Belveal has big plans and goals for Washlava.
He developed a list of the top 20 markets for Washlava, based on cities with the most coin laundry facilities. Austin, Texas, where he built Silvercar, his last mobile app business, is the top market on his list. Other markets include Washington, D.C., and New York City. Despite the Tampa headquarters, no cities in Florida are on the top 20.
Belveal targets three customer levels with his business-to-business model: payment only, powered by Washlava and fully branded Washlava stores. Each level offers different features based on the store's quality, cleanliness and commitment level.
Payment-only stores don't need to meet Washlava's standards, but will only have access to an unbranded app that collects payments. The coins will be taken out of the equation, but nothing else.
Powered by Washlava clients, says Belveal, must be clean, high-quality Laundromats. Stores will have access to the Washlava app, including its automated payments, dynamic pricing, marketing support and more. These stores, he adds, can keep their personal brand and don't need to use the Washlava name.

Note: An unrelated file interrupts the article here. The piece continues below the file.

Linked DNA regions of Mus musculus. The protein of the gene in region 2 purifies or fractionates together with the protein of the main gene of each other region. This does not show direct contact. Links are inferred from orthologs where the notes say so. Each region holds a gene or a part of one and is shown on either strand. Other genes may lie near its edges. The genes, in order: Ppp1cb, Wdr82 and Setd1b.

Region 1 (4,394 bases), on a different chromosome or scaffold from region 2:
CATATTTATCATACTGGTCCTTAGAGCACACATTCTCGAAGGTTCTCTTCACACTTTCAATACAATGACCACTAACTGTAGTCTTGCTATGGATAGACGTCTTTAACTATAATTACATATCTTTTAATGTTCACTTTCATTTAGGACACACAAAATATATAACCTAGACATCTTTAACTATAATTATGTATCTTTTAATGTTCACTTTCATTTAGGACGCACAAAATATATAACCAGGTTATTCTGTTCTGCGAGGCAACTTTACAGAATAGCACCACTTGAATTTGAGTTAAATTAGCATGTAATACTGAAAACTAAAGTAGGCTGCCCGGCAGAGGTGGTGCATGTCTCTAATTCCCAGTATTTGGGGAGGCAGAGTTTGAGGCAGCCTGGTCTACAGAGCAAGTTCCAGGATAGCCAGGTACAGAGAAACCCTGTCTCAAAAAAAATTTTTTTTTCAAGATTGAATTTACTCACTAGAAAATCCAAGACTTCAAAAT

But meeting cleanliness and high-quality standards is crucial. “We will have financing options for owners to improve their stores,” Belveal says.
And with those improved stores, the third option is to become a fully branded Washlava Laundromat with the app and all of the features. The technology can essentially convert these locations into smart stores, where the technology on the locked door picks up users locations and unlocks for them, Belveal says. The app can even notify customers when their laundry is finished.
Other potential Washlava clients, Belveal says, are college dorms and hotels.
Washlava will collect a percentage of each transaction at branded locations. Branded partners will make up 75% of Washlava's revenues, he says.
The other 25% of revenues will come from its own units, Belveal says. He plans to have at least 100 corporate-owned stores, including the first one in Tampa that will open this fall for beta testing. The Tampa store is a roughly $250,000 investment, Belveal says.
The beta store will give him an opportunity to test his technology firsthand and allow him to experiment with other possible revenue sources. Charging customers a flat fee to fold clothes is one option.
Roughly one in every six U.S. households uses Laundromats, Belveal says, totaling about 19 million homes. The Laundromat industry as a whole is valued at $6 billion, he says.